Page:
Houston Restaurant Weeks: Latin Bites

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Photo by Molly Dunn
Add mimosas to your HRW brunch at Latin Bites.
What they're up to for Houston Restaurant Weeks: This year, Latin Bites offers a $25 three-course brunch on Sunday and a $35 three-course dinner throughout the week. For each brunch sold, Latin Bites will donate $4 to the Houston Food Bank and $5 for each dinner sold. We decided to check out the HRW brunch menu where you can add two-servings of a tropical cava mimosa to your brunch for $10 extra.

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Photo by Molly Dunn
The addition of quinoa adds an enjoyable crunchy texture to the scrambled eggs.
Service/Atmosphere: On a Sunday morning/early afternoon, Latin Bites is slightly empty, but the brunch crowds came flooding in around noon. Service was a bit lackluster up until customers began to fill the seats; it took nearly ten minutes for our waitress to bring us our mimosas when there were only four other tables in the dining room. This is likely due to a slow start in the morning, so if you want more attentive service, come later in the afternoon. Our waitress was informative about each dish, making sure to note each unique ingredient, such as the Peruvian corn, choclo, in the veggie scramble appetizer.

Items that won't be on the regular menu: The only item not featured on the regular brunch menu is the tequeños; this appetizer is featured on the Happy Hour menu though. The tequeños include four small logs of pastry dough wrapped around Venezuelan-style cheese, reminiscent of Mozzarella sticks, except the dough is flaky and soft rather than crispy and crunchy. The dish is served with a side of avocado aioli accented by fresh diced tomato, onion and cilantro. Warm stringy cheese with soft, buttery pastry dough and smooth avocado is an addictive combination.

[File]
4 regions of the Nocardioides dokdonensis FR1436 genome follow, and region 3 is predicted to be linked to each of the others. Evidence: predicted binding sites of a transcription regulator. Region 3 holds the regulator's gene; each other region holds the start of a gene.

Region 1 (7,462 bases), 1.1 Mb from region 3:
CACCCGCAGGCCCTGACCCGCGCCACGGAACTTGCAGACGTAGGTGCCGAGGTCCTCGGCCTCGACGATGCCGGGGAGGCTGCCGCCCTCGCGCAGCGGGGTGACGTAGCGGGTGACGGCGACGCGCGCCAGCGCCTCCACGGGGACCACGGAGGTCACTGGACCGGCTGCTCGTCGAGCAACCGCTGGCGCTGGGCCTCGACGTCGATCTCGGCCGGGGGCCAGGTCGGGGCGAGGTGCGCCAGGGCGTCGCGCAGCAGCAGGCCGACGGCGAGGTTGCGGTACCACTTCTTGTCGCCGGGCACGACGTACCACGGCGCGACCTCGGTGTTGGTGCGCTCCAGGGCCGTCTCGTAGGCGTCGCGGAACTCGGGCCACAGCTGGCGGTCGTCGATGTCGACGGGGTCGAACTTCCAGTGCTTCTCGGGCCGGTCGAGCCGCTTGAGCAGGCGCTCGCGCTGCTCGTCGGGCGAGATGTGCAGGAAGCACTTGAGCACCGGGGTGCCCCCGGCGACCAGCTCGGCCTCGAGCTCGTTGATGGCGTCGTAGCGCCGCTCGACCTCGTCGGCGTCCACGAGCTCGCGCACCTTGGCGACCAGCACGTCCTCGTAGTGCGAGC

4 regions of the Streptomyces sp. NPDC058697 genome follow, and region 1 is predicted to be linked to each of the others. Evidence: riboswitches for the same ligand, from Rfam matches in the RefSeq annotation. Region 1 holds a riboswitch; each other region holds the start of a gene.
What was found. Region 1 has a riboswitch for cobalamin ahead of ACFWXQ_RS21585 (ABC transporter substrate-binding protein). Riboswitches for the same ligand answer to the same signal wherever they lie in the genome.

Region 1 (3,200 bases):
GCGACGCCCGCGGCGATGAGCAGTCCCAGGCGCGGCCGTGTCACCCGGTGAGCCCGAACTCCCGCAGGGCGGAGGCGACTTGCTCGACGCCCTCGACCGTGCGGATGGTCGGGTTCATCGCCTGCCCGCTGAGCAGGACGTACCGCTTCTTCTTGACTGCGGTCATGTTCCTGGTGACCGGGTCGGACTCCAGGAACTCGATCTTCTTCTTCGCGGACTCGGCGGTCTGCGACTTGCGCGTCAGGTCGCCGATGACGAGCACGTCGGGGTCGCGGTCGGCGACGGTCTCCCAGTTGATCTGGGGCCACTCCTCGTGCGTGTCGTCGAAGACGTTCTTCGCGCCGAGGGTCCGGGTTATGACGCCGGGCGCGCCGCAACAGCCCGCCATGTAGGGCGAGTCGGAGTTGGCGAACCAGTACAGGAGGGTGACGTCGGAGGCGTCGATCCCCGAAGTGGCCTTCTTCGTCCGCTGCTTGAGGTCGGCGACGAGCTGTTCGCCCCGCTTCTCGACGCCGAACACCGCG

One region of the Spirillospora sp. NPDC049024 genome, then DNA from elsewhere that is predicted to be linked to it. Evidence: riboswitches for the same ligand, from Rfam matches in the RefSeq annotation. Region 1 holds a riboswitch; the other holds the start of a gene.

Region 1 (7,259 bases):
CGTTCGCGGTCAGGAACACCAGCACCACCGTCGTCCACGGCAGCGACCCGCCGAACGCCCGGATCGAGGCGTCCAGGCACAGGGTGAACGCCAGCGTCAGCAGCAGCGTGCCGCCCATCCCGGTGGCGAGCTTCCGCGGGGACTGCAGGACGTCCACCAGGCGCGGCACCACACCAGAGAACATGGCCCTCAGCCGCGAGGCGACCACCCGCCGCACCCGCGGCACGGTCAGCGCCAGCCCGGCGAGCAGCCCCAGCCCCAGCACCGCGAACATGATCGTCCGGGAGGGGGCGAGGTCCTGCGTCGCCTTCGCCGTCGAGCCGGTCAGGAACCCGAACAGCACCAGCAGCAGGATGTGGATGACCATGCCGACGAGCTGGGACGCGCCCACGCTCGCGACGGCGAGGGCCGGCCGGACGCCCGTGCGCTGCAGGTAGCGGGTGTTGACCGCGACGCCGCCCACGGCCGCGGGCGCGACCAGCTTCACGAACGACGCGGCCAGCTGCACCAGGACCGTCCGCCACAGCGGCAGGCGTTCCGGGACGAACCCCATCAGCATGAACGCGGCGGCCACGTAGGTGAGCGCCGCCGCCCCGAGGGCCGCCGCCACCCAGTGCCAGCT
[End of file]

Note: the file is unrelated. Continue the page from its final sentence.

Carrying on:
You also won't find the passion fruit parfait on any dessert menu at Latin Bites; the parfait features layers of caramelized quinoa, strawberries and a meringue.

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Photo by Molly Dunn
The choripan is a greasy sandwich suitable for brunch.

Don't miss this dish: he veggie scrambler offered as a first course is a twist on traditional scrambled eggs; Latin Bites adds quinoa to the fluffy eggs, as well as finely diced tomatoes, asparagus, zucchini, piquillo peppers and mushrooms, as well as large Peruvian corn kernels, choclo, and spinach. The quinoa adds a nutty flavor and crunchy component to the scramble, while the fresh vegetables add volume to the overall dish. Latin Bites serves the scramble in a skillet with a side of diced potatoes smothered in a cheese sauce, likely the same Venezuelan-style cheese used in the tequeños.

For the second course, opt for the choripan sandwich featuring thick slices of greasy, spicy Argentinian sausage links, crisp lettuce, juicy tomato slices, and chimichurri sauce on a pretzel bun. The top of the sweet and salty bun includes a spread of spicy mayo and crispy shoestring potatoes, which adds a hidden crunch similar to the addition of potato chips on a cheeseburger. It's an indulgent sandwich perfect for brunch.

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Photo by Molly Dunn
The salted caramel gelato (top) was delicious, but I was left wanting more.

Don't bother: Unfortunately, the Cuban sandwich was overwhelmed by cheese, causing you to miss out on the tender pork shoulder cooked sous vide, as well as the sweet slices of ham. Order the choripan instead. Both of the desserts we had were tasty, but the serving size of the salted caramel gelato was disappointing and it began to melt quickly. You're better off getting the alfajores, even though each is small and you only get two.

Final verdict: For the final Sunday of HRW, Latin Bites is a good option. The brunch menu includes a nice array of breakfast and lunch options, and the addition of mimosas brings it all together. I only wished that the brunch menu, like the dinner menu, included a cebiche or tiradito -- the offerings at Latin Bites are too good to be featured on just one menu during HRW.

Location Info

Latin Bites

5709 Woodway Drive, Houston, TX

Category: Restaurant

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1 comments
Bruce_Are
Bruce_Are topcommenter

Most people don't know this, but the ancient Incas are credited as the first to use pretzel buns for their sandwiches.  It is only recently that places like Steak 'n Shake and Wendy's have caught on to their culinary value.

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